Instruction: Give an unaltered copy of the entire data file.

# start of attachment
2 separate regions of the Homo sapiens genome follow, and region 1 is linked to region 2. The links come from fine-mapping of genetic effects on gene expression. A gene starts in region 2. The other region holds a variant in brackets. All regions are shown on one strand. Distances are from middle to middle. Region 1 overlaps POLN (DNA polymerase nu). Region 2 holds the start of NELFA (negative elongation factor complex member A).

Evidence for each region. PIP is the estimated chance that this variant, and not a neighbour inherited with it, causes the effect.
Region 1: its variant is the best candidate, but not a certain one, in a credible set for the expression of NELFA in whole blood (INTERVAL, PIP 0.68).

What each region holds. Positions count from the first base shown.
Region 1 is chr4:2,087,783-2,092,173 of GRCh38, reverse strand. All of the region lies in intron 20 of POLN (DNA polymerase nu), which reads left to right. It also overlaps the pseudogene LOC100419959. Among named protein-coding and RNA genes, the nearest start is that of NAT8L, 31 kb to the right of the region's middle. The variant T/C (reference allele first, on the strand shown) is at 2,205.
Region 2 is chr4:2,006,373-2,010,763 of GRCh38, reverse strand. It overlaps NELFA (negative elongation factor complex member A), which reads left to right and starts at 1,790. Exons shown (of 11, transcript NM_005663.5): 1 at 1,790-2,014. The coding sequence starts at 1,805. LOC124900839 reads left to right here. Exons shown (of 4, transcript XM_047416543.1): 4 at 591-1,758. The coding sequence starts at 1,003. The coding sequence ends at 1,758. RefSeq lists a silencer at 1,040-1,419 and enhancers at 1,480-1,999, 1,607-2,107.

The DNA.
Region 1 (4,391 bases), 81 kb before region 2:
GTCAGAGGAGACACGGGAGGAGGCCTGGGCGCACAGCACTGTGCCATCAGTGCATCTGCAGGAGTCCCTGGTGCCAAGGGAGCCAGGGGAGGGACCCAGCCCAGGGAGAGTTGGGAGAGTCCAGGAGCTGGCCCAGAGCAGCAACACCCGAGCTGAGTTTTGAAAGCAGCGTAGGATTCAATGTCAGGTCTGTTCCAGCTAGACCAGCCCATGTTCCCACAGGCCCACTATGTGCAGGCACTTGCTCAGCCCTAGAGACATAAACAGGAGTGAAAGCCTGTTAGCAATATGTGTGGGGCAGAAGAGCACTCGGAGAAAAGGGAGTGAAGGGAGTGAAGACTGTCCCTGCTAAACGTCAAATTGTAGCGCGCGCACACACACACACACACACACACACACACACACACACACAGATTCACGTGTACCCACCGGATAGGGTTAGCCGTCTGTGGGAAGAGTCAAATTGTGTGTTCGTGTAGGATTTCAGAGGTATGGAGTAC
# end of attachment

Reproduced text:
2 separate regions of the Homo sapiens genome follow, and region 1 is linked to region 2. The links come from fine-mapping of genetic effects on gene expression. A gene starts in region 2. The other region holds a variant in brackets. All regions are shown on one strand. Distances are from middle to middle. Region 1 overlaps POLN (DNA polymerase nu). Region 2 holds the start of NELFA (negative elongation factor complex member A).

Evidence for each region. PIP is the estimated chance that this variant, and not a neighbour inherited with it, causes the effect.
Region 1: its variant is the best candidate, but not a certain one, in a credible set for the expression of NELFA in whole blood (INTERVAL, PIP 0.68).

What each region holds. Positions count from the first base shown.
Region 1 is chr4:2,087,783-2,092,173 of GRCh38, reverse strand. All of the region lies in intron 20 of POLN (DNA polymerase nu), which reads left to right. It also overlaps the pseudogene LOC100419959. Among named protein-coding and RNA genes, the nearest start is that of NAT8L, 31 kb to the right of the region's middle. The variant T/C (reference allele first, on the strand shown) is at 2,205.
Region 2 is chr4:2,006,373-2,010,763 of GRCh38, reverse strand. It overlaps NELFA (negative elongation factor complex member A), which reads left to right and starts at 1,790. Exons shown (of 11, transcript NM_005663.5): 1 at 1,790-2,014. The coding sequence starts at 1,805. LOC124900839 reads left to right here. Exons shown (of 4, transcript XM_047416543.1): 4 at 591-1,758. The coding sequence starts at 1,003. The coding sequence ends at 1,758. RefSeq lists a silencer at 1,040-1,419 and enhancers at 1,480-1,999, 1,607-2,107.

The DNA.
Region 1 (4,391 bases), 81 kb before region 2:
GTCAGAGGAGACACGGGAGGAGGCCTGGGCGCACAGCACTGTGCCATCAGTGCATCTGCAGGAGTCCCTGGTGCCAAGGGAGCCAGGGGAGGGACCCAGCCCAGGGAGAGTTGGGAGAGTCCAGGAGCTGGCCCAGAGCAGCAACACCCGAGCTGAGTTTTGAAAGCAGCGTAGGATTCAATGTCAGGTCTGTTCCAGCTAGACCAGCCCATGTTCCCACAGGCCCACTATGTGCAGGCACTTGCTCAGCCCTAGAGACATAAACAGGAGTGAAAGCCTGTTAGCAATATGTGTGGGGCAGAAGAGCACTCGGAGAAAAGGGAGTGAAGGGAGTGAAGACTGTCCCTGCTAAACGTCAAATTGTAGCGCGCGCACACACACACACACACACACACACACACACACACACACAGATTCACGTGTACCCACCGGATAGGGTTAGCCGTCTGTGGGAAGAGTCAAATTGTGTGTTCGTGTAGGATTTCAGAGGTATGGAGTAC